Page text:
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Group of UT students in their traditional clothes.

Carmen Hall: Student Report from 2019 Alternative Winter Break to Ghana

Experiencing Ghana for the first time—especially as an African American—had to have been the most life-altering experience in all my 22 years. For the first time, I had stepped foot on the land from which my ancestors came. Wow. In all honesty, it takes quite a bit of effort to move me. However, the minute the plane landed at Kotoka Airport in Accra, Ghana, I knew at that moment that I wasn’t going to return to the US the same. Not to sound cliché, but I really felt at home there in Cape Coast. There was definitely something there that was pulling me in.

Carmen Hall.From interacting with the most genuine locals (including our guides, Patrick, Amos, and John) to digging a bit deeper into my history at both Elmina and St. George’s castles, to having new culinary dishes, such as Red Red and Peanut Butter Soup, to having my own custom-made Ghanaian dress, I have to say these adventures were just the tip of the iceberg in experiencing the full culture of this beautiful country. Nevertheless, the anchors, in my opinion, that held down all the knowledge and information that I was gaining had to have been our service projects. By working through the projects and touring both the technical institute and the technical university, I had a revelation: I was receiving a holistic perspective of engineering, while simultaneously experiencing engineering in its purest form. It was mind-blowing! Allow me to elaborate.

I believe it was the first full day of our trip—Monday—that we went to tour Cape Coast Technical Institute and Cape Coast Technical University. This was the day I received a holistic view of my own industry. At Cape Coast University, we were able to go around campus with our tour guide and venture into their classrooms and laboratories. I found their work areas notable, because they had so many tools and resources on which to operate. To compare this school to UT, I noticed that here at home, our curriculum is very textbook and conceptually-based, whereas, at the Technical University, their regular classrooms were centered around the resources they used for what looked like a very hands-on curriculum. Specifically, at Cape Coast Technical Institute, we witnessed classrooms filled with apparatuses for designing and repairing. For example, their woodshop was set up with building machines and all of these wooden fixtures, such as a podium, a banister, and some chairs, all of which the students had made in class. Not only are the students at both these institutions being taught to use this equipment at full capacity, they are also taught to repair them. Usually in the states, if a machine at school breaks down, it might cost more to fix, so we just replace it with a more reliable machine. I concluded that the Technical Institute and University we visited may not have the same level of funds that American schools have, so being taught to repair their own resources for sustainability is one heck of an investment—for both the schools and the students. That was definitely the coolest part to me.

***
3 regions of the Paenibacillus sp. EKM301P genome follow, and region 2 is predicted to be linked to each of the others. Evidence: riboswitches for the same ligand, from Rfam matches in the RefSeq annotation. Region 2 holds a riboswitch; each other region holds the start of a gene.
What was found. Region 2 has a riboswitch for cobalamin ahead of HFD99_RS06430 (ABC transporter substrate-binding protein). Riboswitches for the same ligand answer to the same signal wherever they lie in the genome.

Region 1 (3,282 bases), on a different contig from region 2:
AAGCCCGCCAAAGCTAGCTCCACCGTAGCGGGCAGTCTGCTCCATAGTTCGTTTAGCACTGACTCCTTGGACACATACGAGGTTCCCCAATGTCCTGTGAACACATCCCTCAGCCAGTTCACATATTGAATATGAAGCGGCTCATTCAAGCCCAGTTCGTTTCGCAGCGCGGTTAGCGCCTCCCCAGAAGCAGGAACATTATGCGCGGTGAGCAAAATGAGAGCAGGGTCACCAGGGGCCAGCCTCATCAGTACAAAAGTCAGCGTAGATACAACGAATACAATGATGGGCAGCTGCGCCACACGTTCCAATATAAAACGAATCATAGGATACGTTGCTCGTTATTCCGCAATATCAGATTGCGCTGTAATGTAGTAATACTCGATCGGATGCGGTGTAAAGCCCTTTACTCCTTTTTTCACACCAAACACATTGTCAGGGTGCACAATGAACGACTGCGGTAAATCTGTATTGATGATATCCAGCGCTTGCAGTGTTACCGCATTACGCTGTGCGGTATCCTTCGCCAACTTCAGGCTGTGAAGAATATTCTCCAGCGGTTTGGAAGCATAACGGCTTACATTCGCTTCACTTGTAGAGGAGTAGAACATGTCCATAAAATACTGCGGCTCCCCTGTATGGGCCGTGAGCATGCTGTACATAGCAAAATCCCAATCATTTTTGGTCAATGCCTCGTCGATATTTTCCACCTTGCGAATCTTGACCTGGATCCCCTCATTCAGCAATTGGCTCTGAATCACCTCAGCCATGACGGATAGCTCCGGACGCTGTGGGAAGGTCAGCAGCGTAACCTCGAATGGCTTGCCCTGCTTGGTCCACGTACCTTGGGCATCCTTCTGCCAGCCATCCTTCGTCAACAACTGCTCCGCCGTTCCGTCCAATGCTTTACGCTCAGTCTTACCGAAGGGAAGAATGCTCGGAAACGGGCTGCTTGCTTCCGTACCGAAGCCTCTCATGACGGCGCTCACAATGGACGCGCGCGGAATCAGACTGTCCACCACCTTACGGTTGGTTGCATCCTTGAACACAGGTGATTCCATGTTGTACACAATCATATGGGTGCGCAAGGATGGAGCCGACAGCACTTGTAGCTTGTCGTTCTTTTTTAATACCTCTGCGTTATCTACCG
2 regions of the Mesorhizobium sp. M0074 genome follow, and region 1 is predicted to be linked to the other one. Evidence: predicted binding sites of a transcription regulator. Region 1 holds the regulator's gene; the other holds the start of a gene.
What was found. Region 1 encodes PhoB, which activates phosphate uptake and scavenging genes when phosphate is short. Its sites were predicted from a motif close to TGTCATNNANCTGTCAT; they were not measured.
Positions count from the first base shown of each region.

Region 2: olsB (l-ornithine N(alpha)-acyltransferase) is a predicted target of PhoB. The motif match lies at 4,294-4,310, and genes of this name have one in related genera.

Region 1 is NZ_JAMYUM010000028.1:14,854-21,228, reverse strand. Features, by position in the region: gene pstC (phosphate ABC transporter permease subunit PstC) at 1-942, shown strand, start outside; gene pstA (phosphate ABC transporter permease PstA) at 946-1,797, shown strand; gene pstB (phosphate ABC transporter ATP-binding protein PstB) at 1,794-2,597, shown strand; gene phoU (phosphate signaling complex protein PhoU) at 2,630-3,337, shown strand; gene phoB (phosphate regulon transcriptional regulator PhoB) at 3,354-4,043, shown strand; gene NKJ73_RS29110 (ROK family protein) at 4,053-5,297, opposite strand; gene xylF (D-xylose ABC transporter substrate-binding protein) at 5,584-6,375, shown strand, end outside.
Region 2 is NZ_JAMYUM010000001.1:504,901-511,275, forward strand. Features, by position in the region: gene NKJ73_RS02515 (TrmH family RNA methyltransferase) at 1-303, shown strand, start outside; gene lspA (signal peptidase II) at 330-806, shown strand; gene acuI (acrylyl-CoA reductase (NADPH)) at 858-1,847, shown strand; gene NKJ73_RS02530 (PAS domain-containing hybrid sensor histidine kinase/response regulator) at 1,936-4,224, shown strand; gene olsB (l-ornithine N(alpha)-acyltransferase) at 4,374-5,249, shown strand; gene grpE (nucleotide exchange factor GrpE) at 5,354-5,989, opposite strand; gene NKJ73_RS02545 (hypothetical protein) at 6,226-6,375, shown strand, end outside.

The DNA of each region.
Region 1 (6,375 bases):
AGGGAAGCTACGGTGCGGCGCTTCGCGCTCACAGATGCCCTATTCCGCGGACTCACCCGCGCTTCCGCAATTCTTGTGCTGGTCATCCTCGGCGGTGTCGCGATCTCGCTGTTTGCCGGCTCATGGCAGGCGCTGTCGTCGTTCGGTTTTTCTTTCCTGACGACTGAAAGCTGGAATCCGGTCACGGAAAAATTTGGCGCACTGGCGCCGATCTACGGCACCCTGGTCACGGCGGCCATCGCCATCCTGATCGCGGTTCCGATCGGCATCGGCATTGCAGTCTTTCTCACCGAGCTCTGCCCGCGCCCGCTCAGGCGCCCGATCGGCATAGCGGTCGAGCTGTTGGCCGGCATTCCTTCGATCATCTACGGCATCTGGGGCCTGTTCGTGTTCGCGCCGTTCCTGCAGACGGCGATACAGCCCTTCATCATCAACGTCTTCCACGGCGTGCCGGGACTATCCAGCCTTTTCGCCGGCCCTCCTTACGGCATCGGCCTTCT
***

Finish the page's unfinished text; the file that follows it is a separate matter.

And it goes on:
Now, when I mentioned experiencing engineering in its “purest” form, that’s exactly what I meant. In the US, I am accustomed to thinking about computers or large machinery when I hear the word “engineering.” When the Egyptians built the pyramids long ago, there were no cranes, no forklifts, or any supercomputers. They had their blocks, cement, and simple machines—all of which, they made themselves. So with that, on a few of our service projects, it absolutely blew my mind to see these Ghanaian teenagers hauling these large stones and blocks, as well as mixing rocks and soil to create this mortar-like substance. Engineering at its purest!

That experience at that work site, along with the day we went to work on the orphanage, taught me so much about engineering. There was not very much math and physics calculations involved in what we were doing, but I truly felt like an engineer during our service projects in Cape Coast. A problem was presented to me; I learned about the reliable solutions that would fix the problem and how to implement—or build, as we did—said solutions. Simultaneously, I learned about building in a way to where your reliable solutions are sustainable as well. Wow! What an experience!

I’m definitely going to be returning to Ghana.